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The slit-lamp examination looks at structures that are at the front of the eye.
How the Test is Performed
The slit-lamp is a low-power microscope combined with a high-intensity light source that can be focused as a thin beam.
You will sit in a chair with the instrument placed in front of you. You will be asked to rest your chin and forehead on a support to keep your head steady.
The health care provider will examine your eyes, especially the eyelids, cornea, conjunctiva, sclera, and iris. Often a yellow dye (fluorescein) is used to help examine the cornea and tear layer. The dye is either added as an eyedrop. Or the provider may touch a fine strip of paper stained with the dye to the white of your eye. The dye rinses out of the eye with tears as you blink.
Next, drops may be placed in your eyes to widen (dilate) your pupils. The drops take about 15 to 20 minutes to work. The slit-lamp examination is then repeated using another small lens held close to the eye, so the back of the eye can be examined.
How to Prepare for the Test
No special preparation is needed for this test.
How the Test will Feel
Your eyes will be sensitive to light for a few hours after the exam if dilating drops are used.
Why the Test is Performed
This test is used to examine the:
- Conjunctiva (the thin membrane that covers the inner surface of the eyelid and the white part of the eyeball)
- Cornea (the clear outer lens on the front of the eye)
- Iris (colored part of the eye between the cornea and lens)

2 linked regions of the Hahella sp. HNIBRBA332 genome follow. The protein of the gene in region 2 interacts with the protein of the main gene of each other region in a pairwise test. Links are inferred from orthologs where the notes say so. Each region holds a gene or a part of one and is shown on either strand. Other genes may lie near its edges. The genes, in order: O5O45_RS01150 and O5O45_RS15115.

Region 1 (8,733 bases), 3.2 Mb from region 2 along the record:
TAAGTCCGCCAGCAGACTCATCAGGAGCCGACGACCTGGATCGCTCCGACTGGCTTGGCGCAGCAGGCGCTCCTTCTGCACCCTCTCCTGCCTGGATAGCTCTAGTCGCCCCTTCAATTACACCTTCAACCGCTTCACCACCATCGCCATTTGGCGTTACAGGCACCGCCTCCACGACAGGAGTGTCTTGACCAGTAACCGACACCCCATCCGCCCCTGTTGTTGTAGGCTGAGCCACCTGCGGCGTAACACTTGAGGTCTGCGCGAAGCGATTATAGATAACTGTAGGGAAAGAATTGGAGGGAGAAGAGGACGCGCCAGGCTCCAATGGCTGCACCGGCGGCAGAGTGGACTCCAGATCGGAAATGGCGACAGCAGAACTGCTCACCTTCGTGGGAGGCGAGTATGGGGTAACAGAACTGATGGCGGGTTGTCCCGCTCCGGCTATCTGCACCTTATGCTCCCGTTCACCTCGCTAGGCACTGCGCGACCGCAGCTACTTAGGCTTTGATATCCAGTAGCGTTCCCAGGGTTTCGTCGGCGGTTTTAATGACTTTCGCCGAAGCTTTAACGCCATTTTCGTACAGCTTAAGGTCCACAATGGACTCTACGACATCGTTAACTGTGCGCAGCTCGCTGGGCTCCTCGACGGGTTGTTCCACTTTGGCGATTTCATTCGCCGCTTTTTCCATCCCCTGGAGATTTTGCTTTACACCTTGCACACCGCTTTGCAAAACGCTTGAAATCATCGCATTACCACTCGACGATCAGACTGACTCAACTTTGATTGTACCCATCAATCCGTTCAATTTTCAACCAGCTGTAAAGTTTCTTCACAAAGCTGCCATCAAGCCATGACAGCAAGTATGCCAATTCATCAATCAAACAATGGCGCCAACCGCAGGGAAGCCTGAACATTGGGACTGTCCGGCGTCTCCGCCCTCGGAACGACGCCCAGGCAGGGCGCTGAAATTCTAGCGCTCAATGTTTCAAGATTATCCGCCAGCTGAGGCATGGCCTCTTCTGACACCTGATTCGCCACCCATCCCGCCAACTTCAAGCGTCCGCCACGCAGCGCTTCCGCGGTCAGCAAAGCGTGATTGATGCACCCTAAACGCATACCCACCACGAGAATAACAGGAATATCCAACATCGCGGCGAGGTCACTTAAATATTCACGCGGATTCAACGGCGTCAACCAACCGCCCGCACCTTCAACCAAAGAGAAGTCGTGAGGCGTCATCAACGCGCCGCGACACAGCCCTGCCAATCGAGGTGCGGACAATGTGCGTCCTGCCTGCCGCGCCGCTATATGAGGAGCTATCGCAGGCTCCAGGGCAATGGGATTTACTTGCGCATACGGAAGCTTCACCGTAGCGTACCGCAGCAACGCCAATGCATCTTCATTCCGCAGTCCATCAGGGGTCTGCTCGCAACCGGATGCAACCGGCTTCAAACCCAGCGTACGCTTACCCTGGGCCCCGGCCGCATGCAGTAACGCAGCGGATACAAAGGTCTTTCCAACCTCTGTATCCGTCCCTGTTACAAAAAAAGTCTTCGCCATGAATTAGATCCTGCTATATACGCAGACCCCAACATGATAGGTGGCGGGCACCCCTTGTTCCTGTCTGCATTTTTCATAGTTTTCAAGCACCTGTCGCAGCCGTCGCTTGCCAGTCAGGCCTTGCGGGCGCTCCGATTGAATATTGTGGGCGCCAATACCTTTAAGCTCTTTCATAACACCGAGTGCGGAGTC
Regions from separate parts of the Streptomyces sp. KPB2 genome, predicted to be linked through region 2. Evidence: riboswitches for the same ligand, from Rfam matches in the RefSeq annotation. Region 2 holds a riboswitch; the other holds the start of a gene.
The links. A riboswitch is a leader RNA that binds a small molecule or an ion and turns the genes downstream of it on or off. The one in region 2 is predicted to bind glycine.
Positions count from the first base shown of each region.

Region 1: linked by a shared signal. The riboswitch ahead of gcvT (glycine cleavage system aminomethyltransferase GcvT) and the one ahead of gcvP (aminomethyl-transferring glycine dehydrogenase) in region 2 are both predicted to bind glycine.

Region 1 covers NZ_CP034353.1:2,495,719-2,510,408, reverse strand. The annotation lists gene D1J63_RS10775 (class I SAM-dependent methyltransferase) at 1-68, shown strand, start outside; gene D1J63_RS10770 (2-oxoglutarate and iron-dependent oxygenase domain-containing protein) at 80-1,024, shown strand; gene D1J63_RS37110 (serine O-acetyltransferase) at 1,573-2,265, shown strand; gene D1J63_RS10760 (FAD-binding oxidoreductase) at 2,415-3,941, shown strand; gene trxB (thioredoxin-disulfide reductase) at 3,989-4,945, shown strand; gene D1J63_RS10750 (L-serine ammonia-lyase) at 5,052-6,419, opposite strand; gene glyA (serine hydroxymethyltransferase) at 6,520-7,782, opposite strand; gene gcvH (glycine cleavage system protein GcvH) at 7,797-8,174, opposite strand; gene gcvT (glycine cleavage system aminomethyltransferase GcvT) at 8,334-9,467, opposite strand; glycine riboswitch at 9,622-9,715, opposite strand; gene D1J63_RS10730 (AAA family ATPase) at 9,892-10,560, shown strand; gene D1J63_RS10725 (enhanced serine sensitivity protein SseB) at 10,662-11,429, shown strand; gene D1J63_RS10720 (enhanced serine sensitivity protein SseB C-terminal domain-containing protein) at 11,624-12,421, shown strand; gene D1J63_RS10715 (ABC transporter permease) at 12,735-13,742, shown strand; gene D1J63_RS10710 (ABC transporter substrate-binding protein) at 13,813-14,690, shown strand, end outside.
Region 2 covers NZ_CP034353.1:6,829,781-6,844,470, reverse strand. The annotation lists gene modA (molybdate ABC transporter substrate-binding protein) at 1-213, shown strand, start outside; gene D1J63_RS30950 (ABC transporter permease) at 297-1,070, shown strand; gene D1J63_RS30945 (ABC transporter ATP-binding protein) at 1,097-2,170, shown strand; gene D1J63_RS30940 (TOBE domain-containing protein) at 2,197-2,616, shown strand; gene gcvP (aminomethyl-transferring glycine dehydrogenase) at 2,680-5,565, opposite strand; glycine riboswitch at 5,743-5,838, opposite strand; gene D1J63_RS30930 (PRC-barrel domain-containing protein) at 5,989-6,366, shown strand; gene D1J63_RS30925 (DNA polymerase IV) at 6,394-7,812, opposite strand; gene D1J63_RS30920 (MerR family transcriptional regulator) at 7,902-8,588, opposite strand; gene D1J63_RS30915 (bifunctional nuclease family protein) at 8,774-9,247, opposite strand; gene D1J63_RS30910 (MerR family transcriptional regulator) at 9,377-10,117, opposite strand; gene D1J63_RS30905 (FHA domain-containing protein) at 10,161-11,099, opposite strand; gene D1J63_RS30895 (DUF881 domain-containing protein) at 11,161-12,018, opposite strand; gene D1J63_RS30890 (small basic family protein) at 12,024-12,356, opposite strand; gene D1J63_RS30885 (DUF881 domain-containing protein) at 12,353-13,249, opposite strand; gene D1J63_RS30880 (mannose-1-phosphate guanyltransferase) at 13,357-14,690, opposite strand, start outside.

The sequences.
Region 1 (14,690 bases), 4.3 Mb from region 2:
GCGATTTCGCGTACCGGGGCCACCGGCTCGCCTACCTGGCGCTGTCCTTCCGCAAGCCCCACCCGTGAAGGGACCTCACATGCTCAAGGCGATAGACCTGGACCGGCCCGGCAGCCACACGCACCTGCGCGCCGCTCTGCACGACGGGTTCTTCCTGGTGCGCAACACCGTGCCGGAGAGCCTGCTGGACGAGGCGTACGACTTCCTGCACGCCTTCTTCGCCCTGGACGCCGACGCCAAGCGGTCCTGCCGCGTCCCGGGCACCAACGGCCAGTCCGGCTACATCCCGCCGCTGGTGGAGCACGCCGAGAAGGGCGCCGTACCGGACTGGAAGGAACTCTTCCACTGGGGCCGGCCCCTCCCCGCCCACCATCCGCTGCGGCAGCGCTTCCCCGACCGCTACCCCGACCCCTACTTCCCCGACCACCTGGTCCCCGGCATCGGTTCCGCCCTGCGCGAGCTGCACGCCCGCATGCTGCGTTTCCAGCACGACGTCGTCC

- Sclera (the white outer coating of the eye)
Structures in the eye are found to be normal.
What Abnormal Results Mean
The slit lamp exam may detect many diseases of the eye, including:
This list does not include all possible diseases of the eye.
If you receive drops to dilate your eyes for the ophthalmoscopy, your vision will be blurred.
- Wear sunglasses to protect your eyes from sunlight, which can damage your eyes.
- Have someone drive you home.
- The drops usually wear off in several hours.
In rare cases, the dilating eyedrops cause:
- An attack of narrow-angle glaucoma
- Dryness of the mouth
- Nausea and vomiting
Feder RS, Olsen TW, Prum BE Jr, et al.; American Academy of Ophthalmology. Comprehensive adult medical eye evaluation preferred practice pattern guidelines. Ophthalmology. 2016;123(1):209-236. PMID: 26581558 www.ncbi.nlm.nih.gov/pubmed/26581558.
Miller D, Thall EH, Atebara NH. Ophthalmic instrumentation. In: Yanoff M, Duker JS, eds. Ophthalmology. 4th ed. Philadelphia, PA: Elsevier Saunders; 2014:chap 2.8.
Prokopich CL, Hrynchak P, Elliott DB, Flanagan JG. Ocular health assessment. In: Elliott DB, ed. Clinical Procedures in Primary Eye Care. 4th ed. Philadelphia, PA: Elsevier Saunders; 2014:chap 7.
- Last reviewed on 2/7/2017
- Franklin W. Lusby, MD, ophthalmologist, Lusby Vision Institute, La Jolla, CA. Also reviewed by David Zieve, MD, MHA, Medical Director, Brenda Conaway, Editorial Director, and the A.D.A.M. Editorial team.
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